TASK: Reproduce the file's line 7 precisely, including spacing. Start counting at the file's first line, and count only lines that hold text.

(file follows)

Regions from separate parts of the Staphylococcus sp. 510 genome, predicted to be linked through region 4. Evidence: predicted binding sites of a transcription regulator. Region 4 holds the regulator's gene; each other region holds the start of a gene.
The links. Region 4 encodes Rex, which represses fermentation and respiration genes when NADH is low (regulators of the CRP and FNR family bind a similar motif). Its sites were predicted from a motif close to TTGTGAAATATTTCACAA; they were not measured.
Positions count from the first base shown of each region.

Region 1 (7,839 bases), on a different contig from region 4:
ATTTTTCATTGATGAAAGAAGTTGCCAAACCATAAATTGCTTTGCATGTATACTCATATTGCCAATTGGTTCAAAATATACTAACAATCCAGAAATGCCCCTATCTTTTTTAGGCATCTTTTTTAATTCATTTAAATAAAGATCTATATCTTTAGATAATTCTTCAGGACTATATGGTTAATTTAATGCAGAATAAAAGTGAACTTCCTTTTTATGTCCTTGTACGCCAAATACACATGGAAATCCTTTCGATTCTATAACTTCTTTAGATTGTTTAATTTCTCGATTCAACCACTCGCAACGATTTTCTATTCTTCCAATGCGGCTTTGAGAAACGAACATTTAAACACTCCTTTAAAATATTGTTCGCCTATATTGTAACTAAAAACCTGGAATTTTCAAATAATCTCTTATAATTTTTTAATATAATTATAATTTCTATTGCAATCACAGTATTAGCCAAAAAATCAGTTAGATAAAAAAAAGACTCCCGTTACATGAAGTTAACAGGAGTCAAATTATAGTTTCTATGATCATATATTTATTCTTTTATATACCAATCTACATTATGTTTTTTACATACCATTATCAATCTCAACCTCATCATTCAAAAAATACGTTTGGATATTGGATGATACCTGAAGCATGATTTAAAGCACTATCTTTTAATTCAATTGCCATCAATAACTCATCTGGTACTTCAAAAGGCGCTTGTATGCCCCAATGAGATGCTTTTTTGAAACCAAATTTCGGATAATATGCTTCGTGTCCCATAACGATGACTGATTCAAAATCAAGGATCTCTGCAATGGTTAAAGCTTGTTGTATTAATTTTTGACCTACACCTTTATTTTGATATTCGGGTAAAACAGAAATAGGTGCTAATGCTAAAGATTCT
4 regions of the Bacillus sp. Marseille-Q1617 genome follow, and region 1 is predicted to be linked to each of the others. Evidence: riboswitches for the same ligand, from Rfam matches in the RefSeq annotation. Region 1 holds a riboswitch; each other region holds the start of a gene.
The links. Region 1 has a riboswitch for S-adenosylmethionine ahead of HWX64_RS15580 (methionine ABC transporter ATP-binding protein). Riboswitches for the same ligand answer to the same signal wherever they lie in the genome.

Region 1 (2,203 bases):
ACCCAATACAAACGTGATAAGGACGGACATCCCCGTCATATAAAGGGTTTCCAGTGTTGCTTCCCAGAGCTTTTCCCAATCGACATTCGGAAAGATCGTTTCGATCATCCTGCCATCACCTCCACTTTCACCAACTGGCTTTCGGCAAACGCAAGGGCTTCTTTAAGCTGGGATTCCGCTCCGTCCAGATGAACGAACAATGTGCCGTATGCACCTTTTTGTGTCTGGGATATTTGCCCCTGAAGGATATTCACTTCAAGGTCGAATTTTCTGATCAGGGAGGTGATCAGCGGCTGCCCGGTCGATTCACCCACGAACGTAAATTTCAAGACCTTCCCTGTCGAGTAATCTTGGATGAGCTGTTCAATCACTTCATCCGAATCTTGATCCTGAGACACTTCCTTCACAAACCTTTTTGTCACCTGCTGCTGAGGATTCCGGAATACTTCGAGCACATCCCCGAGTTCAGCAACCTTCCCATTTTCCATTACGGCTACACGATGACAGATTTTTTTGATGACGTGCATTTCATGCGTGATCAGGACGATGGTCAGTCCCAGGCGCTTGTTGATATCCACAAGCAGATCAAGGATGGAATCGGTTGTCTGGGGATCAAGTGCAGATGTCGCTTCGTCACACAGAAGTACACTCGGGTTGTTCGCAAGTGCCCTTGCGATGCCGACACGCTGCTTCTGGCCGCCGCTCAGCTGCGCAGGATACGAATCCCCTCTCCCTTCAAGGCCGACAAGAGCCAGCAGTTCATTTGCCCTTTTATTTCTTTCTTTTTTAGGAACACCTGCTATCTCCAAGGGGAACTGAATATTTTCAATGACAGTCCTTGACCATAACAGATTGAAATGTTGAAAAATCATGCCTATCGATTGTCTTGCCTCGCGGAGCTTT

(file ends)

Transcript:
The links. Region 1 has a riboswitch for S-adenosylmethionine ahead of HWX64_RS15580 (methionine ABC transporter ATP-binding protein). Riboswitches for the same ligand answer to the same signal wherever they lie in the genome.